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Sarah Hancock, Jonathan W. Peirce; Selective mechanisms for simple contours revealed by compound adaptation. Journal of Vision 2008;8(7):11. doi: https://doi.org/10.1167/8.7.11.
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© ARVO (1962-2015); The Authors (2016-present)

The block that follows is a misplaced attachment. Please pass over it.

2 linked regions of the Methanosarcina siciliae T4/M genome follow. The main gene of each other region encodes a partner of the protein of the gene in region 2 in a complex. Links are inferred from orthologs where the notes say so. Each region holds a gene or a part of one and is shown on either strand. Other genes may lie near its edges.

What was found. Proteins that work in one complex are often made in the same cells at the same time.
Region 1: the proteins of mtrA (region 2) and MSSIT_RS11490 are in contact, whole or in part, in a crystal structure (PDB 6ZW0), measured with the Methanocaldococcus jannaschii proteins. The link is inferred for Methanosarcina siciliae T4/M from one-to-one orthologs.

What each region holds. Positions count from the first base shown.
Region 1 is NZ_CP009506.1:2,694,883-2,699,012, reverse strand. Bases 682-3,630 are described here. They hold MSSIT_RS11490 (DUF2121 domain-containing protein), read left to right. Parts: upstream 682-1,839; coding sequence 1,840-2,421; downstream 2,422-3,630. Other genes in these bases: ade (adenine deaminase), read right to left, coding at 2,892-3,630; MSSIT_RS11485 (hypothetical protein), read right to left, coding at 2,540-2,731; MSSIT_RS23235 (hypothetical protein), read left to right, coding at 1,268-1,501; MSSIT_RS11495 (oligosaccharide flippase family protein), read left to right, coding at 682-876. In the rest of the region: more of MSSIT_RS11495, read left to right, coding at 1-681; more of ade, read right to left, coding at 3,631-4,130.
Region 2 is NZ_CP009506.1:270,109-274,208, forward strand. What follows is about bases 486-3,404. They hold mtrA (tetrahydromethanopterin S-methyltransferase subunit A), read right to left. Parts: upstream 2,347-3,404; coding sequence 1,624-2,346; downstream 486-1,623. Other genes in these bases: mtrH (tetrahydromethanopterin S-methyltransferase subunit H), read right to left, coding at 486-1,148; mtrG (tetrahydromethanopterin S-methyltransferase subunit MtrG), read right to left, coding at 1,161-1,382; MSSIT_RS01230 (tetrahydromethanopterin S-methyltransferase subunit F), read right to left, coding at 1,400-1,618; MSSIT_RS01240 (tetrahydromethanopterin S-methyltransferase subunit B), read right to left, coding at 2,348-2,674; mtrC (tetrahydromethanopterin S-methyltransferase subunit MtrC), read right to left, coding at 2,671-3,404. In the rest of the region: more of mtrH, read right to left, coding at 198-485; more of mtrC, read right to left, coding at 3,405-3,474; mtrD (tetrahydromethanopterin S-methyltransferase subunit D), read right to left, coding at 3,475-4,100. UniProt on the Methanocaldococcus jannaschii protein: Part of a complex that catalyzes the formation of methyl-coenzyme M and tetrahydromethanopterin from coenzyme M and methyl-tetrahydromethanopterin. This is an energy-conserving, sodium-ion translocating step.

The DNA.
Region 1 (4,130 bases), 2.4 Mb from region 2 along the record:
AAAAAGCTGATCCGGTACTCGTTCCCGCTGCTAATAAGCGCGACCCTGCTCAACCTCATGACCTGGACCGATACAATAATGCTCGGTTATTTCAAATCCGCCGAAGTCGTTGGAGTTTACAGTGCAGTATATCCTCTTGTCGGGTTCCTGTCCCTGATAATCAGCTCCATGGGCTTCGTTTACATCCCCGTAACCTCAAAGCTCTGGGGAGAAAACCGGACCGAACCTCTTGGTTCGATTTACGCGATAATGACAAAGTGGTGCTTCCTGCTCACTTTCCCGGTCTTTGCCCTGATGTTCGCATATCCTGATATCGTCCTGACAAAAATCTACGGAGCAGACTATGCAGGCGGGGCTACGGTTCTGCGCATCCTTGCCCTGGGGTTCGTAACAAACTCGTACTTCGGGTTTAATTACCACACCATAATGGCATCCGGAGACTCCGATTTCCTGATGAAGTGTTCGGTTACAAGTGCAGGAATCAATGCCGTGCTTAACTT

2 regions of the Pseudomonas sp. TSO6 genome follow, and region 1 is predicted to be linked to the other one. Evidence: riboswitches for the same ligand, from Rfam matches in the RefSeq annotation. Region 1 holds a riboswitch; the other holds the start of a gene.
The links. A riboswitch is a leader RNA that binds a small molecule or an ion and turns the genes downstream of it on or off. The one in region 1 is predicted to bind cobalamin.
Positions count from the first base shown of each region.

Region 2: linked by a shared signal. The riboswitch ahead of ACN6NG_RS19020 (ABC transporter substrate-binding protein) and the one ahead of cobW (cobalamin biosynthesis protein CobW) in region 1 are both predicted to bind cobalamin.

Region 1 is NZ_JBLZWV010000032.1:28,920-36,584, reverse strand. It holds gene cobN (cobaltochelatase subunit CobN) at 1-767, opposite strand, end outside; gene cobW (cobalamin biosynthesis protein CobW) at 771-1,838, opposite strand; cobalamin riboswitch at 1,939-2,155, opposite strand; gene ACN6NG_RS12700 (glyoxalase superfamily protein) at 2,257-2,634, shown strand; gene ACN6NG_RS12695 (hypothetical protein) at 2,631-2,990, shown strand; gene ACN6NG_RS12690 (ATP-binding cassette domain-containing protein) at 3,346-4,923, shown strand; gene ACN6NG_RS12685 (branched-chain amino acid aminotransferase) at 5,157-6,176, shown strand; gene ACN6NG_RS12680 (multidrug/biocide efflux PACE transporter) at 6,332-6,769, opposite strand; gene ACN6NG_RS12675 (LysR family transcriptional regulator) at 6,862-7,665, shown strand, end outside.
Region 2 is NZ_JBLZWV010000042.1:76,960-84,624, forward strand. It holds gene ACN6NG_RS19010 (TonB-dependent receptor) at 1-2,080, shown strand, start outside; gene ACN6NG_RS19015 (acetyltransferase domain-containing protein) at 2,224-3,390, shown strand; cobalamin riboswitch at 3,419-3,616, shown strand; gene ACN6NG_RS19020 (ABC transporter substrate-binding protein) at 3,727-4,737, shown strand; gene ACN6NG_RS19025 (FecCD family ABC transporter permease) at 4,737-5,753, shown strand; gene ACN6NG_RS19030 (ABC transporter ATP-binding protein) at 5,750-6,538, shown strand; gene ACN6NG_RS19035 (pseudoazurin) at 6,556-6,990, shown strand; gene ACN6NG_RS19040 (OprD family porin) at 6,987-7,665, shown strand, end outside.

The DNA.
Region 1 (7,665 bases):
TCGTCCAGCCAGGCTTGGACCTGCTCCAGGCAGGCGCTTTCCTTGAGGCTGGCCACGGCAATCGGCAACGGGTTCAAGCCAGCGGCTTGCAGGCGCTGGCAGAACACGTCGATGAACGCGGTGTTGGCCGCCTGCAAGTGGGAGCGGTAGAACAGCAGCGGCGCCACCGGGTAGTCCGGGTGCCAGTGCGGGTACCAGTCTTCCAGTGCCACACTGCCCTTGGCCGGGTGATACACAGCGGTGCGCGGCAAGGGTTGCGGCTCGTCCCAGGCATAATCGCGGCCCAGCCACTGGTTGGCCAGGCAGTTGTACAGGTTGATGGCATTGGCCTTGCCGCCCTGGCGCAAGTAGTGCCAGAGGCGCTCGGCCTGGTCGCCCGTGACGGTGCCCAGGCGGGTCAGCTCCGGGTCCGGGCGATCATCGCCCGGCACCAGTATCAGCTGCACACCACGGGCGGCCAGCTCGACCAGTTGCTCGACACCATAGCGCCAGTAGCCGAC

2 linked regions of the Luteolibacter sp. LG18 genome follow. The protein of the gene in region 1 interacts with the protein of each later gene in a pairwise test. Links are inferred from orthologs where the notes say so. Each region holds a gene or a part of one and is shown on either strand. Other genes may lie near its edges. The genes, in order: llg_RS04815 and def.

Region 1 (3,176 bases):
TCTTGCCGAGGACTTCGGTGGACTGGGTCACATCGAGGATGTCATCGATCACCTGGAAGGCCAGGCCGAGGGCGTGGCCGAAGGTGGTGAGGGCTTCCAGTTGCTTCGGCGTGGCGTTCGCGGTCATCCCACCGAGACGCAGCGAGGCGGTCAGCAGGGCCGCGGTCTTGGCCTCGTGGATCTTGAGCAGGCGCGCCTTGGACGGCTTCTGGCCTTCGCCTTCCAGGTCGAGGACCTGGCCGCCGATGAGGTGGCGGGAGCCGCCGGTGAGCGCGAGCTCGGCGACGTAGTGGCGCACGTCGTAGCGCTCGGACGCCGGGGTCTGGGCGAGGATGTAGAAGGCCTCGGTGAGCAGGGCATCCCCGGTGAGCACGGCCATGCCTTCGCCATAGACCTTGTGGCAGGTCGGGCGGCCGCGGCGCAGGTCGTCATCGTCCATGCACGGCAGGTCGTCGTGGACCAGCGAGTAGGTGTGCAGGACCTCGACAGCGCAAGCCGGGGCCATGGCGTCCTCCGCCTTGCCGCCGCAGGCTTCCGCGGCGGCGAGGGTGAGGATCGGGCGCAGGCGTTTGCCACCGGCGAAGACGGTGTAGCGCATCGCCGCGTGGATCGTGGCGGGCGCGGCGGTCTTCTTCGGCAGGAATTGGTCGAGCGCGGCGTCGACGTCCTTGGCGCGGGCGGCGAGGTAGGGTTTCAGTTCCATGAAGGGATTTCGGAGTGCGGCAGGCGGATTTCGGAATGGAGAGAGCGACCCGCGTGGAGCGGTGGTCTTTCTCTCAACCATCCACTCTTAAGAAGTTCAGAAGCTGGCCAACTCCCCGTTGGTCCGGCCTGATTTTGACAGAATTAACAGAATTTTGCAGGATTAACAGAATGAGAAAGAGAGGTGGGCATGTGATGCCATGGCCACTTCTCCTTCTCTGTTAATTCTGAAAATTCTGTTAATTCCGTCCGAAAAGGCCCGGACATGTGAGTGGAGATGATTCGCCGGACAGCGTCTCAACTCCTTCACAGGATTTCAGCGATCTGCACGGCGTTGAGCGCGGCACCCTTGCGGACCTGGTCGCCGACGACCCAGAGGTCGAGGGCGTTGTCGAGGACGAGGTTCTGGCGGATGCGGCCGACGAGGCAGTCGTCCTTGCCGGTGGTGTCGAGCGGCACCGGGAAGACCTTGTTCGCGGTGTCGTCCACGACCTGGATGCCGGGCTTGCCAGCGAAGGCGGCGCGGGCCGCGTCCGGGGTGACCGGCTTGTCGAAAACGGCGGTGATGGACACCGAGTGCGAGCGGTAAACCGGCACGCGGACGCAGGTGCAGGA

Neurons in the early stages of visual processing are often thought of as edge detectors for different orientations. Here we investigate the existence of detectors for specific combinations of edges—detectors for specific curvatures. Previous attempts to demonstrate such detectors through aftereffects have ultimately been explained by adaptation to local orientation rather than curvature per se. To control for local aftereffects, we adapted one patch of visual field to two adjacent gratings presented as an obtuse contour (compound patch), and another patch to the same component gratings presented alternately (component patch). In this way both patches are adapted equally to the local orientation components of the stimuli, but only the compound patch is adapted to the global contour. Thus any difference in adaptation between the patches must result from the presence of the contour as a global figure. We found that perceived contrast of probe stimuli was not differentially altered in the two patches. However, apparent curvature of the probes was consistently greater in the compound patch than in the component patch. This effect was considerably reduced by increasing the spatial separation of the component gratings. The results are consistent with curvature detectors involved in the perceptual grouping of edges.
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